here is a typical dinner menu with Mersereau’s comments on preparation and nuance:

 

Crab Cakes

 

“Unlike the crab cakes I’ve tried in Boston, which have a potato-like texture with lots of filler, I make my crab cakes with 99% fresh crab meat, a small amount of herbed bread crumbs, and just enough egg wash to hold it all together.”

 

BBQ Lamb on Skewers with Local Peppers, Served with Wild Rice Risotto

 

“The lamb comes from Whitfield Farms in Sussex, New Brunswick.  The farm is set in a beautiful, hilly region that’s near salt-water marshes. The lamb feed out on the grass which absorbs the natural salt flavors, and this gives the meat a special quality unique to this area.

I then use a Moroccan dry rub to season the lamb, and I’ll often put olive oil on the meat, turn the rub into a sort of paste, and let the meat marinate overnight. I cook the lamb on an outdoor grill and serve it with yellow and red peppers on skewers.  One other nuance is that I’ll cook the lamb bones down and make a stock, and use the stock to flavor the wild-mushroom risotto. This way, the lamb flavor is absorbed into everything on the plate.”

 

Cod in Black Bean Sauce

 

“The cod is local and I serve it with a sauce made from black beans, fresh garlic, ginger, lime rind, rice wine vinegar and sake.  I oven- roast the fish at a high temperature; cod doesn’t like to be handled too much, as it will fall apart, and so oven roasting on high heat is the perfect way to seal in flavor and moisture.”

 

Lobster Mersereau

At the Oyster Museum, Caraquet

At the Oyster Museum, Caraquet

 

 

“I steam the lobsters in sparkling wine or in a combination of beer and white wine.  I’ll add herbs from our garden for flavor, and then reduce it all down for the sauce for my famous seafood linguine.  I like to steam lobster in flavored water;  Gerard (Paulin), like most chefs from Caraquet, likes to boil the lobsters in salted water, and in Nova Scotia the style is to steam the lobsters in a very small amount of water.”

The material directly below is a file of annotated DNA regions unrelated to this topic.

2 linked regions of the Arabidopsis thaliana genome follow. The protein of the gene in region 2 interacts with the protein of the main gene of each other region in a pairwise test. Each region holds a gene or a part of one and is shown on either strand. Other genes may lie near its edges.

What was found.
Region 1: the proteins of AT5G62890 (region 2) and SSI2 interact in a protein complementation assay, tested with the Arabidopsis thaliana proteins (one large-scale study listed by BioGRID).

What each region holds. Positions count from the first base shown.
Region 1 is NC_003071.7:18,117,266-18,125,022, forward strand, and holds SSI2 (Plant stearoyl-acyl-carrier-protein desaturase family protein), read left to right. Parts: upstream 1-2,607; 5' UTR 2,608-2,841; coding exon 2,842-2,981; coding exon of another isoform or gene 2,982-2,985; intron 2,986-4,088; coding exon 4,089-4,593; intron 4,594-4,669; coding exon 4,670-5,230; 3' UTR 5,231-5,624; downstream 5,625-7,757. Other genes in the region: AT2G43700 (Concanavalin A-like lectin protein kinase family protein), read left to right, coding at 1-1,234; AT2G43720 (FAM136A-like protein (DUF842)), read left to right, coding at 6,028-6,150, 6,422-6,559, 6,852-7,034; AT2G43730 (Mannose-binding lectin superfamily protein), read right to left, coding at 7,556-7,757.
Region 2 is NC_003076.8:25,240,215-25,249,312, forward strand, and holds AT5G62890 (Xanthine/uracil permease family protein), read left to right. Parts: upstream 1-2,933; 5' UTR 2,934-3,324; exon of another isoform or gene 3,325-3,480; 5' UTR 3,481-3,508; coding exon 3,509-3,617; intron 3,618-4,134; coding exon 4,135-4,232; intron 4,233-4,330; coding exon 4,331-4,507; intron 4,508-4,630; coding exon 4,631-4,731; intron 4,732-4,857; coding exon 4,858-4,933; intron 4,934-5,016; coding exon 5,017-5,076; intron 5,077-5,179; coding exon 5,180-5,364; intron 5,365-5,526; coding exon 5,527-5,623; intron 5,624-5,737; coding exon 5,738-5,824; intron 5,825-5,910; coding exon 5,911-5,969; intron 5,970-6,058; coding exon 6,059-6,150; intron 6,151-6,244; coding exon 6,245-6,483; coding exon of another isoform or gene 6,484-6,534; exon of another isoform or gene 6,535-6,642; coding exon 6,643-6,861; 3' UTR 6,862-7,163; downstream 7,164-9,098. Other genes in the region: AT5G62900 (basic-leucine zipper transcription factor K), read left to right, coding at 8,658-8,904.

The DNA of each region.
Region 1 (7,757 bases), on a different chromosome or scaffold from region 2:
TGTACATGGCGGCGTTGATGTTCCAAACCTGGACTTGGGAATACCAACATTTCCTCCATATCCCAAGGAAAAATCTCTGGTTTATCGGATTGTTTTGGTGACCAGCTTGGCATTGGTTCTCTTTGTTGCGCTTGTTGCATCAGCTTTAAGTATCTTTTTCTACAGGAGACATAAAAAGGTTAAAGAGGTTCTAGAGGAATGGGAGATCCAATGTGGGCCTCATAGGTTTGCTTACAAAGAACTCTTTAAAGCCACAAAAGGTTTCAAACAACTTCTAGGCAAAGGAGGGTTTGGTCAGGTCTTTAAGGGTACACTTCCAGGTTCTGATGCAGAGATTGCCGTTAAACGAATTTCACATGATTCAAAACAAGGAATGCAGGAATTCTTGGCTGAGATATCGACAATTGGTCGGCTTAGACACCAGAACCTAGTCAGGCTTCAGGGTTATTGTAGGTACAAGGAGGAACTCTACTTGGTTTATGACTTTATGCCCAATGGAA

One of Mersereau’s special creations is a line of delicious savory pies made out of seafood or meat. The pies — with a crust as light as air and brimming with fresh flavors — include clam pie, also known as pate au palourde; a shrimp pie made with small, delicate shrimp that are collected fresh off of local shrimp boats; lobster pie; and a meat pie that combines three or four different varieties of game (including moose) that’s cooked up like a stew with allspice, clove, parsley, green onion and garlic.

 

Acadian culture and pride are alive and well in Caraquet, New Brunswick.

 

 

 

 

IF YOU GO:

 

Hotel Paulin

143 Boulevard St. Pierre Ouest

Caraquet, NB, Canada B1W 1B6

Tel. 506-727-9981

http://www.hotelpaulin.com

 

The easiest way to get to Caraquet is to fly Air Canada (http://www.aircanada.com) from Montreal to Bathurst (about 30 minutes by car from Caraquet) or from Toronto or Montreal to Moncton (about 3 hours by car from Caraquet.) Schedules change quite frequently so check the Air Canada website for more information.